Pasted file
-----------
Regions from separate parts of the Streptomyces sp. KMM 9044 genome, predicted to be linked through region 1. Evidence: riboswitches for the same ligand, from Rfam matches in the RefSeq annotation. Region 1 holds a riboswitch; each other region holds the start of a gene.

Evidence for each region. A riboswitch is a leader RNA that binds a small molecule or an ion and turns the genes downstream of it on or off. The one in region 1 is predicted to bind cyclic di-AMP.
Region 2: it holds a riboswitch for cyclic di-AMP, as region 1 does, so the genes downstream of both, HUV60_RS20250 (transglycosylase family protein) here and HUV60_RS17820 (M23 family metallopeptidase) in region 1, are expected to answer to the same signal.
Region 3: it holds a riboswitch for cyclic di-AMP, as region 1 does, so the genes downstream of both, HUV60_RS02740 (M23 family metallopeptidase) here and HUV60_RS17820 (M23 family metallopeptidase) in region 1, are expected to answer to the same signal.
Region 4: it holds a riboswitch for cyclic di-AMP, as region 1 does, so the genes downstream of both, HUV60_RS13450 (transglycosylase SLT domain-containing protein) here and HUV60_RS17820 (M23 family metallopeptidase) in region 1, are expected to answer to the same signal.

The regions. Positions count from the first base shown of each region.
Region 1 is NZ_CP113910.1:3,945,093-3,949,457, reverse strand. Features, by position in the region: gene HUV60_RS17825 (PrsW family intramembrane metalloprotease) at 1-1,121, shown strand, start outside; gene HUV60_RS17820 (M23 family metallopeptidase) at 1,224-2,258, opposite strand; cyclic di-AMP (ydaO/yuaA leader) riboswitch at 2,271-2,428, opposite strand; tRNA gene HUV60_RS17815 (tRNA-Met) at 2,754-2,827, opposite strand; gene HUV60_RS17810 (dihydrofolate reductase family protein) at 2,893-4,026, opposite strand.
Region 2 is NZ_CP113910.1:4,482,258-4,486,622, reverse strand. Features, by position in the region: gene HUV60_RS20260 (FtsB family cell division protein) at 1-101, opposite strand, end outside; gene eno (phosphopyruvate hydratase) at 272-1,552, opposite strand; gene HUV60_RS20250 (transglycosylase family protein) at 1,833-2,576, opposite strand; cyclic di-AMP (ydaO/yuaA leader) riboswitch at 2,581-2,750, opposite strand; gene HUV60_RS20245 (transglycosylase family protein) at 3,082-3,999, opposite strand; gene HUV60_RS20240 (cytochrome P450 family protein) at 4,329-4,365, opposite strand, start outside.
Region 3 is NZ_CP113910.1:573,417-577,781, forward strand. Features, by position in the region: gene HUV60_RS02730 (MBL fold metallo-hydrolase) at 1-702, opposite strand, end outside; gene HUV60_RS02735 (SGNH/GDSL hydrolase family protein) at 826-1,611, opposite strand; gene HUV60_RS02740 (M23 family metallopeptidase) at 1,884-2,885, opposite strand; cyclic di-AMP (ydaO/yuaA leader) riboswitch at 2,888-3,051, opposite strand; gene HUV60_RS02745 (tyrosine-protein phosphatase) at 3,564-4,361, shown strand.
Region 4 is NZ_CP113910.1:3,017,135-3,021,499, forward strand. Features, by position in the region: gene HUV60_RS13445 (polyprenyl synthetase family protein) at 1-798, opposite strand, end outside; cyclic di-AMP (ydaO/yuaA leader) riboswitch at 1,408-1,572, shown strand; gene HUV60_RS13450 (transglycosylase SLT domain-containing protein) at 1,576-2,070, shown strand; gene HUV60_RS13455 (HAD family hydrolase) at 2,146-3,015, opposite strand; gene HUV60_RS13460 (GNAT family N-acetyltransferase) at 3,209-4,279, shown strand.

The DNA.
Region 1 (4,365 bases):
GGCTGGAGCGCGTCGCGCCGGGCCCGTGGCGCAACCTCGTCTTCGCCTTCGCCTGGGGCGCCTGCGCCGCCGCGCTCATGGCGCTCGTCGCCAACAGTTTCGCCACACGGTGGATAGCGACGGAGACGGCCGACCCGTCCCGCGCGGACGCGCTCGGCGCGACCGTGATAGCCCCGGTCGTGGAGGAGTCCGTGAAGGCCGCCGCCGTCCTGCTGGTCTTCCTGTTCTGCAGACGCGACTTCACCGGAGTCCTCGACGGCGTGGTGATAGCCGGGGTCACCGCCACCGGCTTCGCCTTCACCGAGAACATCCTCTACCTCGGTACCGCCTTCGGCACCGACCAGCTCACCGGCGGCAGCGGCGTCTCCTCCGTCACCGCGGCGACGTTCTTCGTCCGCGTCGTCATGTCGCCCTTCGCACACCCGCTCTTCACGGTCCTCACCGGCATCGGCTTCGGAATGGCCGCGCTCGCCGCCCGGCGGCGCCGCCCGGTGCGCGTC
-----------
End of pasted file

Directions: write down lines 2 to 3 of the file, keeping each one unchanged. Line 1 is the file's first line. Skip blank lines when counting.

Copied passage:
Evidence for each region. A riboswitch is a leader RNA that binds a small molecule or an ion and turns the genes downstream of it on or off. The one in region 1 is predicted to bind cyclic di-AMP.
Region 2: it holds a riboswitch for cyclic di-AMP, as region 1 does, so the genes downstream of both, HUV60_RS20250 (transglycosylase family protein) here and HUV60_RS17820 (M23 family metallopeptidase) in region 1, are expected to answer to the same signal.